THis supernatural thriller is based on a little-known story by MR James about murder and attempted resurrection in times of plague. Like many of James’s tales, The experiment It ends in a few pages: a wife kills her evil husband but tries to conjure his spirit to discover where he hid all his earthly treasure.
The Philip Franks adaptation turns that lean tale into a richer drama about abuse, revenge, pedophilia, and occult practices without losing any of its tension. James’ 1931 story takes place in an unspecified past in which there is a “disease” believed to refer to the bubonic plague. Here, it is shown to be the Spanish flu of 1918, and a parallel, contemporary plot features a millennial couple with liquidity problems during the Covid shutdown.
Matt and Caitlin (Max Bowden and Alexandra Guelff) become investigators of the past in hopes of finding buried treasure themselves. The story switches between his adventures, which are broadcast to a YouTube channel, and that of the 1918 drama involving a “peedo-sadistic monster” who is said to have believed in the devil, the late Francis Bowles, along with Alice Bowles. (Tamzin Outhwaite), his serum-faced widow, and Joseph (Jack Archer), his abused son.
The action begins today, with the young couple searching for Francis’s grave at night, their faces only illuminated by torchlight, and there is a wobbly quality to the images to give the effect of handheld camera with the one they are filming. themselves. It’s a scene in the style of The Blair Witch Project, and it seems almost a sham in its deliberate hesitation.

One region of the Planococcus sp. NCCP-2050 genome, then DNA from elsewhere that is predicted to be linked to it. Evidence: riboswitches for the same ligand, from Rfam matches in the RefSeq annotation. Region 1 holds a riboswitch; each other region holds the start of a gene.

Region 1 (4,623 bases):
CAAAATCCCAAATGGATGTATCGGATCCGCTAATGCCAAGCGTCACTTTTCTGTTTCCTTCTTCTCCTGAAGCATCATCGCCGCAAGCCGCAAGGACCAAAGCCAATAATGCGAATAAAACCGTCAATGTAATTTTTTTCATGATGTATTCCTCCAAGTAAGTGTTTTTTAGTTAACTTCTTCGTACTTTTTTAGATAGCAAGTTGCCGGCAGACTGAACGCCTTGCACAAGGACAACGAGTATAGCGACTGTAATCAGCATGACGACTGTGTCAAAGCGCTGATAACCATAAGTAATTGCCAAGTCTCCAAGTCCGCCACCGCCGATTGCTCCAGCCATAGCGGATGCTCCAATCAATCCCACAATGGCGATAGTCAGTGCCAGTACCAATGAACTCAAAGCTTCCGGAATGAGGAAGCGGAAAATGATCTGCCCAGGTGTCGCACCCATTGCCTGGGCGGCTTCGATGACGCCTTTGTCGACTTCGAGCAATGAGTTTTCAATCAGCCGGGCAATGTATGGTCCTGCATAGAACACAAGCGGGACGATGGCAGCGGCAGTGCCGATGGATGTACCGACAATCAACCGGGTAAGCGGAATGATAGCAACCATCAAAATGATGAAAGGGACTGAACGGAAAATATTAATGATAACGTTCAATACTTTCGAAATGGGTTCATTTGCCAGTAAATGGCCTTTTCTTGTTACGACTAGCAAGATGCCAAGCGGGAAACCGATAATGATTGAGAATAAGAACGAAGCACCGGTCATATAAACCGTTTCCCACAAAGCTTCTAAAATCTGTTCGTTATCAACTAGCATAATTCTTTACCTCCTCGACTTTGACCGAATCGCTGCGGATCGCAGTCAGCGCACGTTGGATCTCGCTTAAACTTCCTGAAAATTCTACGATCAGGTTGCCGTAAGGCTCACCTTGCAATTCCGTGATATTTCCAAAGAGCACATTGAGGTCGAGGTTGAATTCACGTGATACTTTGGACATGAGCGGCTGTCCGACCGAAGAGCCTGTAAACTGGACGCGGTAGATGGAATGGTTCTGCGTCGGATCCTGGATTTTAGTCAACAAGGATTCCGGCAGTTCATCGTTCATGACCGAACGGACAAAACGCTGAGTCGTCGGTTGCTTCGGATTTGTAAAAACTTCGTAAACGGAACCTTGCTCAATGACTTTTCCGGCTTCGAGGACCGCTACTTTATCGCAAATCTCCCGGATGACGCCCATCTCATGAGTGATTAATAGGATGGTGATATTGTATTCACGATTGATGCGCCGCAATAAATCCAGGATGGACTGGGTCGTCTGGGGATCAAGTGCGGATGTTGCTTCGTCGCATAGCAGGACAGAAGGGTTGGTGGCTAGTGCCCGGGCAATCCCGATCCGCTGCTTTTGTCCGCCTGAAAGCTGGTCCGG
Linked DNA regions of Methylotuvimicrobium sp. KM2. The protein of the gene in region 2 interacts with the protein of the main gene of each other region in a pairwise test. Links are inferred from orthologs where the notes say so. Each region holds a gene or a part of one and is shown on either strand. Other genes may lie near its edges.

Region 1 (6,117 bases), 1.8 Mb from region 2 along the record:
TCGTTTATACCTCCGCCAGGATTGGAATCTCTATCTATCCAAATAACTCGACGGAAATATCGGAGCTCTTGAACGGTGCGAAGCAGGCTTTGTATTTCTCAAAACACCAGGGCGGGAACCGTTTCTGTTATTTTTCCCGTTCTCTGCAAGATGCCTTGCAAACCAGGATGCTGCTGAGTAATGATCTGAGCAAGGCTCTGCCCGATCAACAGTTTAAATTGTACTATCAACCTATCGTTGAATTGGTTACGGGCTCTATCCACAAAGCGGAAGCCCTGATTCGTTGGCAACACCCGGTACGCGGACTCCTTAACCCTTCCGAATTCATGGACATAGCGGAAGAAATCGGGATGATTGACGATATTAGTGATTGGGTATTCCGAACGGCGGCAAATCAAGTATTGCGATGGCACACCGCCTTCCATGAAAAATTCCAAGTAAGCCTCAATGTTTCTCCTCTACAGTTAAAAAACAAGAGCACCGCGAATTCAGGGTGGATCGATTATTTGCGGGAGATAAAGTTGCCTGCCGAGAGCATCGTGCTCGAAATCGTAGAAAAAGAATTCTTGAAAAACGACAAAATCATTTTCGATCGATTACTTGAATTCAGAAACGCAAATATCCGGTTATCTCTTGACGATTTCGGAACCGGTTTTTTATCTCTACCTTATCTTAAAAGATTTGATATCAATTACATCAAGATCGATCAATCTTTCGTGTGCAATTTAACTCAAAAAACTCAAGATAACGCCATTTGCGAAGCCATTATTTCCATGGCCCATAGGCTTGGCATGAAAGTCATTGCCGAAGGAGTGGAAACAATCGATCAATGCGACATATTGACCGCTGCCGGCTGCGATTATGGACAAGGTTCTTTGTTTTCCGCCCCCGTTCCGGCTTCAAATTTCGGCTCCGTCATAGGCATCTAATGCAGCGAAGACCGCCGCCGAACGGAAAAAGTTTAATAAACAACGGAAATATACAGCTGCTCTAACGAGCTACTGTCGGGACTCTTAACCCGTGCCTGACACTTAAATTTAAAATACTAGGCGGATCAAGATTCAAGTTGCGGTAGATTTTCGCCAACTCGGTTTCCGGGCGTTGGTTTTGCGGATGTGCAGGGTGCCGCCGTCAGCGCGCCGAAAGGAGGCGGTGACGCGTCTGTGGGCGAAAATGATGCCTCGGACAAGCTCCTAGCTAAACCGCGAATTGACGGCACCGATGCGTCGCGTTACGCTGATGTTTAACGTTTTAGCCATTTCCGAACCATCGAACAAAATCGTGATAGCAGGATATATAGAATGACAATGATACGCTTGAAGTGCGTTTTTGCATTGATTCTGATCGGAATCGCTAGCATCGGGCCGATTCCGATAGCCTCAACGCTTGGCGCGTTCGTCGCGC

Made remotely under lockdown conditions by Original Theater Company, it is the fourth online production of its kind to use remote technology and split-screen filming, and brings together multiple cast members from their previous drama, Birdsong. including Stephen Boxer as Dr. Hall, who oversees the parish cemetery, Poppy Roe as his housekeeper, and Tim Treloar, who plays a deliciously creepy boatman, as well as Archer.
It’s elegantly co-directed by Franks and Alastair Whatley and edited by Tristan Shepherd, but the splitscreen seems more pronounced and jarring than it did earlier this year, perhaps because we’ve watched dramas online using a wider range of techniques, but also because it was it has reminded us of the impact of live theater in the breaks between closings.
Outdoor scenes, such as those in the cemetery, are much more vivid compared to indoor scenes, in which the actors are superimposed on the backdrops of dusty rooms and staircases. It’s even more remarkable then that the atmosphere remains suspenseful and the cast is uniformly strong, with Outhwaite standing out as Francis’ long-suffering wife. She plays Alice with the bitter imperiousness and sadness of a Miss Havisham. While James’s story never inhabits his emotional life, here, his torments become vivid along with his son’s, and we feel his plight.
It is a great achievement to turn such a mild story into an hour-long drama with so many added elements, but because that story is so fine and its ending is so straightforward, the outcome feels disappointing, despite the power of the performances.
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